Merchant of Death
Money, Guns, Planes, and the Man Who Makes War Possible

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The Perenial Language Problems Demonstrate Conceptual Problems
The Washington Post's stunning revelation that only 33 of the FBI's 12,000 agents have even generously-defined minimal Arabic-none working on terrorism issues-is a symptom of a much broader problem within much of the law enforcement and intelligence communities.

The Post piece on the catastrophic lack of language ability five years after 9-11 says that we have still not taken this war seriously. There is no widespread effort to understand radical Islam, read the literature, understand what their plan is or what their motivations are.

After five years, one would think every IC and law enforcement person involved in terrorism issues would have read the Muslim Brotherhood literature, al Qaeda literature, "Ghost Wars," "The Looming Towers," "Imperial Hubris," etc. This should not be optional, but required. There are different perspectives presented and one can debate the meanings, the way forward and the tactical and strategic responses, but only if everyone is starting from the same point.

The fundamental flaw is an ongoing inability or unwillingness to identify the enemy as Islamist who want to kill us, and deal with that enemy for what it is-a sophisticated, multi-pronged, coherent group that constantly runs intelligence, counterintelligence and propaganda operations.

The most visible of these operations is the huge success Brotherhood front groups like CAIR, MPAC, NAIT and others have consistently had in getting invited by the FBI, DHS and other U.S. government authorities as representatives of the Muslim community. These groups, which have members who have and continue to support violence and push the separtist Islamist agenda, have worked and planned for years for the credibility they now enjoy.

Once these groups meet with the FBI, they set the agenda and work assidously to exclude any other Muslim voices. Then the State Department and White House meet with them because, well, the FBI did, so they must be okay. The ciruclar reasoning and unwillingness to even use the public record on what these groups represent and what their leaders say, is truely scary. Each such meeting is a victory for the Islamist movement and shows how little we know about the war we are fighting and will be fighting for a long time. Each is a defeat for the Muslims who came, intergrated into American life without the agenda of making the United States an Islamic nation and living in Islamic enclaves.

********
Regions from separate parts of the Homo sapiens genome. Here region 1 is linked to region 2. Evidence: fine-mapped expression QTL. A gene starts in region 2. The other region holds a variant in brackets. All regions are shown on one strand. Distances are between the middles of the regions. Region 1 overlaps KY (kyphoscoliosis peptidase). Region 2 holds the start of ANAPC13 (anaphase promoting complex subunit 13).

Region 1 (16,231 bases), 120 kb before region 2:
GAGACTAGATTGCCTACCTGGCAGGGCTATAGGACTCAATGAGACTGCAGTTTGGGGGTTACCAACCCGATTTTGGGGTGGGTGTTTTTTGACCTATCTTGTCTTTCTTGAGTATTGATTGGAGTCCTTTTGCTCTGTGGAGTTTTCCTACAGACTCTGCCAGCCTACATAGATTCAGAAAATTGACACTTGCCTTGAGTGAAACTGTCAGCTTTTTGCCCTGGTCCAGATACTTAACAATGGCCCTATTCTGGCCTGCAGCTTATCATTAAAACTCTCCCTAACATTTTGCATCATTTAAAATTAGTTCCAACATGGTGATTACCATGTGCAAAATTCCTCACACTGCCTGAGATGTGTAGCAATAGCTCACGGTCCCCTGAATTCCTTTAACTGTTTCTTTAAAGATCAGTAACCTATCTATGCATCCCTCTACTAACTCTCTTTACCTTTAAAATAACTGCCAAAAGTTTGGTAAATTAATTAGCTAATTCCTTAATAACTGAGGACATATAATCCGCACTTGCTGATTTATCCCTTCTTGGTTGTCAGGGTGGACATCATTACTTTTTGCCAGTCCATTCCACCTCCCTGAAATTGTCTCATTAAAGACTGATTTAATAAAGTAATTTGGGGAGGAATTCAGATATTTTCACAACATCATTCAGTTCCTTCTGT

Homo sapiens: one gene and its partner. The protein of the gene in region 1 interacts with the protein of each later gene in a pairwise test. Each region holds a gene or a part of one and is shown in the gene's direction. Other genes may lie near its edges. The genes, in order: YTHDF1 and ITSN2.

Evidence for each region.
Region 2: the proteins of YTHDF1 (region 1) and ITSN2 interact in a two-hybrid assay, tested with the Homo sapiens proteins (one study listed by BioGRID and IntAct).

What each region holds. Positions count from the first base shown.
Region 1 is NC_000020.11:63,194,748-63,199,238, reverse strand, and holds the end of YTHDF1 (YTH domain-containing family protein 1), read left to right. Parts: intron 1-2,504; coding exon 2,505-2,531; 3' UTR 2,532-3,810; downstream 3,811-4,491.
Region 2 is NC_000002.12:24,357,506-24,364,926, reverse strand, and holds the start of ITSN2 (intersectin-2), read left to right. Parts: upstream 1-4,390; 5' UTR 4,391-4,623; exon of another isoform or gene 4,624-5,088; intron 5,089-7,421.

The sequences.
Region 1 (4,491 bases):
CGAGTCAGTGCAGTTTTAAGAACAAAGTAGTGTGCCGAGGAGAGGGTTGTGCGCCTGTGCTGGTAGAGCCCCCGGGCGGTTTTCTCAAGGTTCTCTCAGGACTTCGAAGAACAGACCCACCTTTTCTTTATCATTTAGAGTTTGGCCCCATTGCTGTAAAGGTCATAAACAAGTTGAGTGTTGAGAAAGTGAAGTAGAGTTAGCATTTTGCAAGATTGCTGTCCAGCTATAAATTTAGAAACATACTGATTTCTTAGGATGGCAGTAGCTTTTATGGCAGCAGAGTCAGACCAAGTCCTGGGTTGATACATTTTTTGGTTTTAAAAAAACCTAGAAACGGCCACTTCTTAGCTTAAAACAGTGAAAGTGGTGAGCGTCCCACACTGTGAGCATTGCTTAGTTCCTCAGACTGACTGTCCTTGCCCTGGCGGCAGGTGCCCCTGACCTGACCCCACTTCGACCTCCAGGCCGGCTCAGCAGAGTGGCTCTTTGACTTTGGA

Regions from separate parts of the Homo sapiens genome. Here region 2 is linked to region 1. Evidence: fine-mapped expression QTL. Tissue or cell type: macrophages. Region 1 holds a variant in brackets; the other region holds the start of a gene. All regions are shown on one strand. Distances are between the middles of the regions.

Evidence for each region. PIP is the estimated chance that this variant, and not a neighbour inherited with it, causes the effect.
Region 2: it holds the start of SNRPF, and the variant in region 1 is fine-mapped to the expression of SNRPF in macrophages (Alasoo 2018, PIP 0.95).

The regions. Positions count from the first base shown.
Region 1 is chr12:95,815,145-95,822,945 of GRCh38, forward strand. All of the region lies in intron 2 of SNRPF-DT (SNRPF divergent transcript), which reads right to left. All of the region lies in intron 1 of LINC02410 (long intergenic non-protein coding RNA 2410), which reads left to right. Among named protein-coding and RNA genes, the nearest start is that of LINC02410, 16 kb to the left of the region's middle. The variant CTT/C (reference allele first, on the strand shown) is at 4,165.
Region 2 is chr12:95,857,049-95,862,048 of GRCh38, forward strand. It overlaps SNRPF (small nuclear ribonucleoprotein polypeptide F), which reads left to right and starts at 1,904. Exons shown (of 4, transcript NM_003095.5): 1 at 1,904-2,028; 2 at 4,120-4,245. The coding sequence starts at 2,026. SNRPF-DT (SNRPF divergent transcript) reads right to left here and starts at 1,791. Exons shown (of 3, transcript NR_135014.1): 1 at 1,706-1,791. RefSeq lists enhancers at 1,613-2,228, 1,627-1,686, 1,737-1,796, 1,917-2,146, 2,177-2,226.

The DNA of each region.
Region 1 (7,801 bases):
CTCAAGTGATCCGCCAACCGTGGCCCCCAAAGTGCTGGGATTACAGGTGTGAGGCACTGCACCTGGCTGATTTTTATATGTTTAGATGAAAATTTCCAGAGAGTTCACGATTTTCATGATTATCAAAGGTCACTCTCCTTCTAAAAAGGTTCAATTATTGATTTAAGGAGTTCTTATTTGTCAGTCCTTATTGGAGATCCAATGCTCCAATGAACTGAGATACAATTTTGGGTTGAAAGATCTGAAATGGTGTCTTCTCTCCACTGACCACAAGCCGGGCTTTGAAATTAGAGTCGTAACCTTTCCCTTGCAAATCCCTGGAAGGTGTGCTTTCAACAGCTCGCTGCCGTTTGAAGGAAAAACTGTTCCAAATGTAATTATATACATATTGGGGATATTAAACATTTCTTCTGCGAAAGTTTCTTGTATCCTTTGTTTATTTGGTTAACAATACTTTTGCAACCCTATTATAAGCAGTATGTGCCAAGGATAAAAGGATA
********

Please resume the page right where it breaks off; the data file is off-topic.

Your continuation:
The use of front grops is not a new tactic. The U.S. ran some successful operations like this during the Cold War, as did the Soviets. In El Salvador and the rest of Central America, front groups were widely used by all sides, in an effort to move the body politic in a certain direction and set an agenda. It is standard political warfare. But we have forgotten those lessons, I believe, in part because of the political correctness of not wanting to attack anything that has religion attatched it. Or maybe we think they are too stupid to know how to do this.

I would say the same of Christians, Hindus and Jews who define themselves and their agenda in starkly religous terms (as Islamists do) and work to support violence here and abroad. The Islamist agenda is to convert the world to Islam by whatever means necessary. They write it, preach it, teach it to their children. There is no ambiguity. There are no nuances in what they say about themselves and how they define themselves.

We dumb down what these groups stand for and what they ARE because we are uncomfortable with it. If there is one lesson to be learned about the Islamists it is that they mean what they say. They may sound crazy, marginal, paranoid and isolated. But they have advanced this far because we think that means they are stupid, incapable and unable to advance their agenda. No matter how many times they prove our assumptions wrong, we retreat to them.

Yesterday's New York Times piece on the struggle of the FBI to adapt to the new world shows how true this remains.

The Times quotes the assessment of Amy Zegart, the author of a new counter-terrorism book on the FBI: If you look at, for example, the four key ingredients for counterterrorism success-agents, analysts, managers and computers-the FBI is struggling to get the basics right on all of them. New agents still get more time for vacation thatn they do for counterterrorism training. Analysts are still treated as glorified secretaries."

So, this is where we are five years later. Scary indeed.

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